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NGC 1893 and IC 410
Open Cluster in Nebula
aka Melotte 33, Collinder 63, Raab 24, OCL 439 (Nebula is IC 410)
RA: 05h22m41.1s Dec: +3323'49" (Auriga)
Integrated Visual Magnitude: 7.8
Angular Diameter: 11.0'
Distance 13000 ly
Age: 10 Myrs

Minimum requirements to detect cluster: any telescope under suburban skies


NGC 1893 is another overlooked open cluster in Auriga.  The nebula it is embedded in, IC 410, is often photographed but rarely observed visually even though it is not that difficult.  Walter Scott Houston noted that NGC 1893 "contains a conspicuous Y pattern formed by four 8th magnitude stars."   He goes on to note reports that the cluster appears embedded in a haze of unresolved stars and suggests that the haze may actually be attributable to the surrounding IC 410 nebula.  In fact, IC 410 has been detected in telescopes as small as 12 inches without a filter and I was easily able to discern a faint, broad haze in my 18-inch.  But it is the availability of UHC and OIII filters in recent years that has really unlocked this treasure. 

In my 18-inch with OIII filter in place a large, diffuse haze became quite readily apparent.  The brightest region appears surrounding the stars that form the northwest portion of Scotty's "Y" (lower left in diagrams here).  A broad swatch of haze turns from here to roughly follow the pattern of stars southward, only to turn once again, this time to the east.  The result is a large, broad, Z-shape.  This shape can be seen faintly in the image here if you follow the whiter portions of the nebula, ignoring the deeper reds.  The H-Beta filter also brought out the nebula, but not as well as the OIII.  Others have reported easily seeing the nebula in a 10-inch scope with UHC filter in place.  I would not be surprised if the nebula could be detected in instruments as small as 6-inches from a dark site with a UHC filter.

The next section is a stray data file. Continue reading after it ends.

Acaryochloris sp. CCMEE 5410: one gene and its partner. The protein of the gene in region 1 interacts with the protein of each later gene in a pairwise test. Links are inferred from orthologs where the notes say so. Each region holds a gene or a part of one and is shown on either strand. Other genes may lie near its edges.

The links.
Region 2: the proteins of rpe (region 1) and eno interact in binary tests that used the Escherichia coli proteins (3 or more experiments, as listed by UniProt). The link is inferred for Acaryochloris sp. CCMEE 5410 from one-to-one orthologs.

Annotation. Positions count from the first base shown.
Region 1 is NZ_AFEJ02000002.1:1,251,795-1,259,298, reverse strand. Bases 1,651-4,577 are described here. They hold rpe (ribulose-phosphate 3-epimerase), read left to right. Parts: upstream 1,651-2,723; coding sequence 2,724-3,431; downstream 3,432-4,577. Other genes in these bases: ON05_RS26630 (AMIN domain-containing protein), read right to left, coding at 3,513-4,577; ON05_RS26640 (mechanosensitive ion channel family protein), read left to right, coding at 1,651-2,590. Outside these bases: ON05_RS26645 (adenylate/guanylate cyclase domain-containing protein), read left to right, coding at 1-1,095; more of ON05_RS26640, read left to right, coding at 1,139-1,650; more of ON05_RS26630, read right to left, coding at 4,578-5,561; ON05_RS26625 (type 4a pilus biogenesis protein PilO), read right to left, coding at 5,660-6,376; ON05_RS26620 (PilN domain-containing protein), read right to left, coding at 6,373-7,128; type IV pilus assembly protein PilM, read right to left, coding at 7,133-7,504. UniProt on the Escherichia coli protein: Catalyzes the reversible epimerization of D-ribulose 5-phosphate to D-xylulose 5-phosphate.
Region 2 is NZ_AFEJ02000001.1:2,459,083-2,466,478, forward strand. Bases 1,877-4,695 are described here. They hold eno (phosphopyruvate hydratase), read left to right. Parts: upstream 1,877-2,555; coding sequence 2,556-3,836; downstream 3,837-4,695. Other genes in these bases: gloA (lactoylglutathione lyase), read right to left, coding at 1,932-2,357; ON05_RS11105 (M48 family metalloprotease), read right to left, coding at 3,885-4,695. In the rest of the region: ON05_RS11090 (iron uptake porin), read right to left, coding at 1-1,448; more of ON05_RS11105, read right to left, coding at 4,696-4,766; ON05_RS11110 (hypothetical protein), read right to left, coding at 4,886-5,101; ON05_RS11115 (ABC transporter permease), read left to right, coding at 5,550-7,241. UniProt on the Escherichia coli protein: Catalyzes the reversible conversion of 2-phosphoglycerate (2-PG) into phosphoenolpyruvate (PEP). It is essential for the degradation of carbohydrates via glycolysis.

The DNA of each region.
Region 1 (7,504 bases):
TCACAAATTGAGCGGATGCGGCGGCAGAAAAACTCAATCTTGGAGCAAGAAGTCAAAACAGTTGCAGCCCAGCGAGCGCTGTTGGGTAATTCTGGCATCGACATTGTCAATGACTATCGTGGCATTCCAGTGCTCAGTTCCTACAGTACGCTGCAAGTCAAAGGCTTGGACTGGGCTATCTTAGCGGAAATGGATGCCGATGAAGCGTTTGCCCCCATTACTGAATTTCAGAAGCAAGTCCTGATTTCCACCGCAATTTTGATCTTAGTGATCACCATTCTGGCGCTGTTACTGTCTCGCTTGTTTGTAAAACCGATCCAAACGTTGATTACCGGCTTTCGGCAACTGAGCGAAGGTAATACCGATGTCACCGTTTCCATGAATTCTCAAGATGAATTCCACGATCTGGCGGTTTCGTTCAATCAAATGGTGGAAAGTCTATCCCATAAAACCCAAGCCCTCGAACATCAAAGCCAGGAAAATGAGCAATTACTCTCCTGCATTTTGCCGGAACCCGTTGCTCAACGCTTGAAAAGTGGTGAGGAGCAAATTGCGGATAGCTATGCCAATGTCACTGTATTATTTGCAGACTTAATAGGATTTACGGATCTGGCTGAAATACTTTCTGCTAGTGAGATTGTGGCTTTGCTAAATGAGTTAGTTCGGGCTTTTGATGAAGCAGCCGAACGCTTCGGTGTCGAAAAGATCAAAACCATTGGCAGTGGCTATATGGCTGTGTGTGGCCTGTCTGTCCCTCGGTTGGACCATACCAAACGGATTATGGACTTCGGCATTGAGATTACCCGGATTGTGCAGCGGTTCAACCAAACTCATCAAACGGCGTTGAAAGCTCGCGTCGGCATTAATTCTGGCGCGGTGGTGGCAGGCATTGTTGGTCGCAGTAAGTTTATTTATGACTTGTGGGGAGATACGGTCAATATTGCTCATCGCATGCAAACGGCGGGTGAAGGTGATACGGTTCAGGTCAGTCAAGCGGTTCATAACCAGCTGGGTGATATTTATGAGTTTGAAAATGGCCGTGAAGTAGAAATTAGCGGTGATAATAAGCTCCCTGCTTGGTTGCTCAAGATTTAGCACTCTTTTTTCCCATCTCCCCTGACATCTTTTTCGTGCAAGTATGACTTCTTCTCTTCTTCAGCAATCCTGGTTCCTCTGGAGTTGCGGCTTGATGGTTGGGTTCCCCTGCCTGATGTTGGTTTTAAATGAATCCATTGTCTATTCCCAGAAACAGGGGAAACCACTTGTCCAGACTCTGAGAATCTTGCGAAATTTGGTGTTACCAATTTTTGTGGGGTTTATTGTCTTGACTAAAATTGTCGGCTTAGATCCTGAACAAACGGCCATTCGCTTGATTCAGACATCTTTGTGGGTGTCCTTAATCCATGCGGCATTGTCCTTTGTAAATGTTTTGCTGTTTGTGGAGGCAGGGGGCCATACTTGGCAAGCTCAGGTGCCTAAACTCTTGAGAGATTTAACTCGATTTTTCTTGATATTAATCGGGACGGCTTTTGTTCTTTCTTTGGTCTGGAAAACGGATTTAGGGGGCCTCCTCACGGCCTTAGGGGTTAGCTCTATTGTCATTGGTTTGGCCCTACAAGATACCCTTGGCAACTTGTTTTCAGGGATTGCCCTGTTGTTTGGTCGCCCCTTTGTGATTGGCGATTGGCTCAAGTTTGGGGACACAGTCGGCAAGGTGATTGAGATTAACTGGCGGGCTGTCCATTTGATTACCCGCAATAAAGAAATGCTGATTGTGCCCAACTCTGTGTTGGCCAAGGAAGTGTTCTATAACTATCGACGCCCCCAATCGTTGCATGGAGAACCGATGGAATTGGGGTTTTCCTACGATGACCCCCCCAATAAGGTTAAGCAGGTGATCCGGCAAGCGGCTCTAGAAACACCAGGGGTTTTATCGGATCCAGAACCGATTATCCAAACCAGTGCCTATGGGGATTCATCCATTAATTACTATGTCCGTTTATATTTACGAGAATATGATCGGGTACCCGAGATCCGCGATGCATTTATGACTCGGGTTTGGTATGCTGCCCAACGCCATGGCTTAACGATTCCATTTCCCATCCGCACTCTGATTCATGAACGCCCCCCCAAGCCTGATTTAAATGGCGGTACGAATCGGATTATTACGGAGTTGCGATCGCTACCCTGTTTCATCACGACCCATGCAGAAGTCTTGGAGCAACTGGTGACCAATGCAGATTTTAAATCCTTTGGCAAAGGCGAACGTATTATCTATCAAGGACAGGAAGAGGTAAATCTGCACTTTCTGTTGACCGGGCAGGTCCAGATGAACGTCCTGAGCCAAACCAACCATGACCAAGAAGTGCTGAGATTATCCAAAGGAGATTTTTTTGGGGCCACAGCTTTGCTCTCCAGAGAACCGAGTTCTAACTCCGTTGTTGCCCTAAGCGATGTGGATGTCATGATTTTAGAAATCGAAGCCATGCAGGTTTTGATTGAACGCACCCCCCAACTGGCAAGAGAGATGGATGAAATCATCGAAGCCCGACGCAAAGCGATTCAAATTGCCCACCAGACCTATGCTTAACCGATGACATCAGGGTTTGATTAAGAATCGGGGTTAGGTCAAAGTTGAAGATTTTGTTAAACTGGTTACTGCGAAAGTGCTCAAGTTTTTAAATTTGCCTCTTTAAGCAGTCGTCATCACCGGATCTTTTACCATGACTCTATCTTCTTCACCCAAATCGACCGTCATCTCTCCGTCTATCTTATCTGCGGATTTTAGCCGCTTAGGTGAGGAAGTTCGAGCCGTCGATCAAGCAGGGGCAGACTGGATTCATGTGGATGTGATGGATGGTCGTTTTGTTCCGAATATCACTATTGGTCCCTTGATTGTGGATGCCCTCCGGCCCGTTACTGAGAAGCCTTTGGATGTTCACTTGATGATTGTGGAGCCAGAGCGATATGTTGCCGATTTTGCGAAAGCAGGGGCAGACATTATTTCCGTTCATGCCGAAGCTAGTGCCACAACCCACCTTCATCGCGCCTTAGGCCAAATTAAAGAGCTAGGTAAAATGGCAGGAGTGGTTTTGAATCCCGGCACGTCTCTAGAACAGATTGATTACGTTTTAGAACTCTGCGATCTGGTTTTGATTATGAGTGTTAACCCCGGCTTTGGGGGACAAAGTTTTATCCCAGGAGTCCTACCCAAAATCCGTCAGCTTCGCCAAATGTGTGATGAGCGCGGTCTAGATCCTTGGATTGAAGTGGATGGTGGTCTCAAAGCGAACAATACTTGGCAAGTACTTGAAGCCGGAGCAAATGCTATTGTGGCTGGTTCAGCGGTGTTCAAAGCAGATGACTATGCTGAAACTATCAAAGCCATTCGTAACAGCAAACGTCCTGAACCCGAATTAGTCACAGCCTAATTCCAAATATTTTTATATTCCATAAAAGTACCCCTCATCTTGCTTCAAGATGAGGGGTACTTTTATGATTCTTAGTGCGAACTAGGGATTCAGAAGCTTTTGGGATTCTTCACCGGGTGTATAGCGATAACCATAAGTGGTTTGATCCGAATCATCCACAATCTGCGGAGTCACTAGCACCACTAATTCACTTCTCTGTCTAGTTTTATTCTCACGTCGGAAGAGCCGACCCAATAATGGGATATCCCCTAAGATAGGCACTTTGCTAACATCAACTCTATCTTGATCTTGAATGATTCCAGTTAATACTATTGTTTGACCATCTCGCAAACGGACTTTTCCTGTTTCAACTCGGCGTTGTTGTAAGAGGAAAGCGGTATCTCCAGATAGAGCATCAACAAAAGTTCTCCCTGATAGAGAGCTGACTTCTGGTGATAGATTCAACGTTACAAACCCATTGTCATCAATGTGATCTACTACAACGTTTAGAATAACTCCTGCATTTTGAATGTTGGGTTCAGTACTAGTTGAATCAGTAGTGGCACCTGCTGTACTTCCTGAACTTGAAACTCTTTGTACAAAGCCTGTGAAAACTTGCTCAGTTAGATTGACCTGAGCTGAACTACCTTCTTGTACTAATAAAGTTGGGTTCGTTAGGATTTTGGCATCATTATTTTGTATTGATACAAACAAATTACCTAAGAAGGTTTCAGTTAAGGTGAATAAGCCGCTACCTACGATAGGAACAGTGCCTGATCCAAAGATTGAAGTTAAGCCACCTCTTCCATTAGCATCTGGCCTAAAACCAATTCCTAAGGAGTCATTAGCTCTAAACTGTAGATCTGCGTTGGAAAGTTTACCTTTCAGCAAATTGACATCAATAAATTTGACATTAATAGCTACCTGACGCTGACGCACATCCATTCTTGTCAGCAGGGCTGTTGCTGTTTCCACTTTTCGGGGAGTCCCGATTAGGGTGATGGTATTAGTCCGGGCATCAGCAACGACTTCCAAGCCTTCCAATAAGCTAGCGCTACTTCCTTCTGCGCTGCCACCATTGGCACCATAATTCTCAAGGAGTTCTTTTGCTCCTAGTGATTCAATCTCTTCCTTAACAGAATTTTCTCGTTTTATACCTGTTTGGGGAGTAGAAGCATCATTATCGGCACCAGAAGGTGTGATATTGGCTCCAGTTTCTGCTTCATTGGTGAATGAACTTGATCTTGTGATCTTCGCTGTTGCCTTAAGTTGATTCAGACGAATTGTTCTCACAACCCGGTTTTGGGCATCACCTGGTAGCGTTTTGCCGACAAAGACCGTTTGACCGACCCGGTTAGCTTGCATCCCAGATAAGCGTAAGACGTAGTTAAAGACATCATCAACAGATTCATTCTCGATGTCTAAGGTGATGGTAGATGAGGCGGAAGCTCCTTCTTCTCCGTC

The stars of this cluster are all very young, having only been recently formed from the cloud complex that we see as IC 410.  In terms of the lives of stars these are all newborns, only 3 weeks removed from the womb.  In high resolution images two sets of gas streams can be seen in the northeast portion of the cluster.  The massive, hot, newborn stars of the cluster are literally blowing the gas and dust away from the region.  But the presence of a dense region of gas can block the wind leaving a gas "shadow" behind it.  These two "shadows" can be seen in the lower right of the image (enlarged in the image on the left).  I have not been able to find any observations of these streamers and was not aware of them when I last observed this region.  I wonder if they might be visible under higher magnification, perhaps with an H-Beta filter in place?

 


The field in an 6-inch f/8 at 50x.  North is down and east is to the right.
Millennium Star Atlas Vol. I Chart 114
Sky Atlas 2000 Chart 5
Uranometria 2000 Vol I Chart 97
Herald-Bobroff Astroatlas B-05 C-22